Breakaway Crystal Cathedral congregation finds theater refuge

LOS ANGELES Sat Mar 17, 2012 4:22pm EDT

1 of 2. A view of the interior of the Crystal Cathedral in Garden Grove, California August 10, 2011. The bankruptcy sale of Crystal Cathedral, the glass-walled Orange County church known for its 'Hour of Power' broadcasts, has touched off a bidding war between a Roman Catholic diocese and a local university. The church's ministry, meanwhile, has announced that its campus is not for sale and launched a pledge drive to keep the cathedral, But that is a show of opposition that could put it on a legal collision course with creditors.

Credit: Reuters/Alex Gallardo

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LOS ANGELES (Reuters) - The faithful of Crystal Cathedral will have a choice of where to worship on Sunday -- either in the glass-walled Southern California mega-church famous from "Hour of Power" broadcasts or with the daughter of the televangelist who built it.

Sheila Schuller Coleman, whose father is Crystal Cathedral's founding pastor Robert Schuller and most recently led services at the church, has invited her congregation to join her for worship in a movie theater at an outdoor mall.

The separate services mark the culmination of a schism between the iconic structure, the remaining leadership at the facility and the Schullers following the departure last week of 85-year-old Robert Schuller and his wife from the church board amid a financial dispute.

Robert Schuller retired as senior pastor of Crystal Cathedral in 2006.

Amid declining donations and attendance, Crystal Cathedral filed for bankruptcy in 2010, and the Protestant congregation that continues to worship there will have to move within three years as a result of the cash-strapped church's sale of the property for $57.5 million to a local Catholic diocese.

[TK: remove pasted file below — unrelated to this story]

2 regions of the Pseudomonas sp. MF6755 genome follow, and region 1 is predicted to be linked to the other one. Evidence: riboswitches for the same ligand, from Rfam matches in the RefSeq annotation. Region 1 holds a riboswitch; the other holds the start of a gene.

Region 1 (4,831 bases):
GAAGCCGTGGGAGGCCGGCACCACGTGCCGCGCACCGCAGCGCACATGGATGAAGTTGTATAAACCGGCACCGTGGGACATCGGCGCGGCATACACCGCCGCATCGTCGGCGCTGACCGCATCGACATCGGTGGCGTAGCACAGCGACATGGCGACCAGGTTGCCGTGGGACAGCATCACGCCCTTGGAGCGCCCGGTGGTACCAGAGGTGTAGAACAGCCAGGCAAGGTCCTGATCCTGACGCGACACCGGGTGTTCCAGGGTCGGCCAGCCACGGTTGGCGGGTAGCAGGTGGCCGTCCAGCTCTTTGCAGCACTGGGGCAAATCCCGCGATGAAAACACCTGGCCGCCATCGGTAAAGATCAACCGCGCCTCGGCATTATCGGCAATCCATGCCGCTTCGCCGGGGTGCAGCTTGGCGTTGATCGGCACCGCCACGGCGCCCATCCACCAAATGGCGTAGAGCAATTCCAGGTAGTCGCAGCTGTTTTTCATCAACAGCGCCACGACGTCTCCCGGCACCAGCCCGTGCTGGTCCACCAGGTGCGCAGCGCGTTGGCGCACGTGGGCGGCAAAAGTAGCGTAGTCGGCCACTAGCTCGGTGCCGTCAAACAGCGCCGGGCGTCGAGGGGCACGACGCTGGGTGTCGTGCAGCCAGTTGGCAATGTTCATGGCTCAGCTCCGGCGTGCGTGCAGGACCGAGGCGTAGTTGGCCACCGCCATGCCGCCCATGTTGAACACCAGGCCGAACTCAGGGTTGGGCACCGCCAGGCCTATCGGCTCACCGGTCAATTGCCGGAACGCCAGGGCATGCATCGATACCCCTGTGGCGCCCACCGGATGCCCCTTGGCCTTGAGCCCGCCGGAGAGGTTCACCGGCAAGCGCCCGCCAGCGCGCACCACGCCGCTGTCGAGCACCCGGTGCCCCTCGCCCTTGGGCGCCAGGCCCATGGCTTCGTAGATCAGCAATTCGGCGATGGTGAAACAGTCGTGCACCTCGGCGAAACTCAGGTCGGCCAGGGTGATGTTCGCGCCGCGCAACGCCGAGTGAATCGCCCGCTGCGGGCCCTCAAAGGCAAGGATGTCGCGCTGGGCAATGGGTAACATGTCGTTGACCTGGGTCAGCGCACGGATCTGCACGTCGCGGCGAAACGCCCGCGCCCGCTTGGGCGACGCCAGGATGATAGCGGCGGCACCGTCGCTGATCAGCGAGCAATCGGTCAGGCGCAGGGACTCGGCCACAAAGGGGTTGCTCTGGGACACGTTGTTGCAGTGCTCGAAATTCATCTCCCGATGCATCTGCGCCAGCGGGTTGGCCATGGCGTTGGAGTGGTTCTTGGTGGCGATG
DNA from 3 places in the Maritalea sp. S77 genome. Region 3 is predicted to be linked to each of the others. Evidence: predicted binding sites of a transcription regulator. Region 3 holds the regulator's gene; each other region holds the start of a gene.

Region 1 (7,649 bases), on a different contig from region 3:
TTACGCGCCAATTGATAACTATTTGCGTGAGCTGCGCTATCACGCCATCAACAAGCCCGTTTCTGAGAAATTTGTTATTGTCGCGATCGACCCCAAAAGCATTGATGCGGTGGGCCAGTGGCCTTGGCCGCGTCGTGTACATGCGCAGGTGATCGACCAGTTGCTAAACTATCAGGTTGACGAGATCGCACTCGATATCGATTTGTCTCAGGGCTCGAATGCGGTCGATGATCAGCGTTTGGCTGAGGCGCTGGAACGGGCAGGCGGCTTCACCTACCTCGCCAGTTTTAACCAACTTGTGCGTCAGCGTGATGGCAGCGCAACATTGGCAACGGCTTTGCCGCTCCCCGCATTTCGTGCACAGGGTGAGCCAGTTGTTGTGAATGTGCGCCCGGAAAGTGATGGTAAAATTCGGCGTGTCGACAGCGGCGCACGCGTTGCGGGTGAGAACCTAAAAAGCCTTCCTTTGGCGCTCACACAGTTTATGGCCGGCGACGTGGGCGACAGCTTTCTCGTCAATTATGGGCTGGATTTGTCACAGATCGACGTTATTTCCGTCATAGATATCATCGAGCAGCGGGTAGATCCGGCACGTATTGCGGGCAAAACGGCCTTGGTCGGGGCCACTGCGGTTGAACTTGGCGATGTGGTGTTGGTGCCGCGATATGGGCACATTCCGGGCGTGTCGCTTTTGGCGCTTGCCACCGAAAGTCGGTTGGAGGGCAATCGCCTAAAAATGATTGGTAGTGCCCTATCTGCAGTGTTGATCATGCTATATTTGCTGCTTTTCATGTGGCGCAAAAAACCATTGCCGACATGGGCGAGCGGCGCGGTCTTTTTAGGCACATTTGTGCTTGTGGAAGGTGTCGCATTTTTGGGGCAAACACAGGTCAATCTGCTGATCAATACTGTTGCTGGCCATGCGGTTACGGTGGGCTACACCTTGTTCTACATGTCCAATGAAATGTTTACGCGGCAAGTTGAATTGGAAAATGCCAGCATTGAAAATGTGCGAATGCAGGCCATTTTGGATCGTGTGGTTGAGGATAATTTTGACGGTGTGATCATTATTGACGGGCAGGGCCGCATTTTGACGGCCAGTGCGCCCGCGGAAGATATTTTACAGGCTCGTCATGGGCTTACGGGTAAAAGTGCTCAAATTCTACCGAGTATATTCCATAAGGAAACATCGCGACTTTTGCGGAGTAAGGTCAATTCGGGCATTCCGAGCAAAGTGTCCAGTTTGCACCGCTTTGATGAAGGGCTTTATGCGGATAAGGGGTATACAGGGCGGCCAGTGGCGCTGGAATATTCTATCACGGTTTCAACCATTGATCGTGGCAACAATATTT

"We just know that we need to find our new home sooner than later," Coleman said in a video message posted earlier this week on the website for her newly named congregation, Hope Center OC (Of Christ).

The name is a play on words for Orange County, the largely suburban area where Crystal Cathedral is located, about 30 miles southeast of Los Angeles.

In a statement posted on a Facebook page, Coleman and her fellow worship leaders said they would meet at an AMC Theatres location in the Outlets at Orange.

The decision to hold services in a movie theater is a throwback to Robert Schuller's original church, long before the opening of the Crystal Cathedral in 1980, when he and his wife, Arvella, began holding services in 1955 at a rented drive-in theater.

Robert and Arvella Schuller said in a statement earlier this week they support their daughter's move, but would not join her at the new location or commit to worshipping at Crystal Cathedral.

Meanwhile, those worshipers who continue to attend Crystal Cathedral will have a guest pastor, Lawrence Wilkes, leading services, said Kristin Cole, a spokeswoman for the church.

The services will be taped for a future airing of the "Hour of Power," Cole said.

Crystal Cathedral announced earlier this month that "Hour of Power," which is available to most U.S. cable subscribers and is seen overseas, was going into reruns amid a management shakeup that included the ouster of Coleman's husband.

Robert and Arvella Schuller and their daughter, Carol Schuller Milner, have said in bankruptcy court papers that the church owes them money for copyright infringement, intellectual property violations and unpaid contracts.

John Charles, chairman of the Crystal Cathedral board, said in a statement earlier this week the Schuller's settlement proposals have consistently demanded $3.5 million. That amount if paid "would leave the Crystal Cathedral ministries with virtually no funds to continue its ministries," he said.

(Reporting By Alex Dobuzinskis; Editing by Cynthia Johnston)

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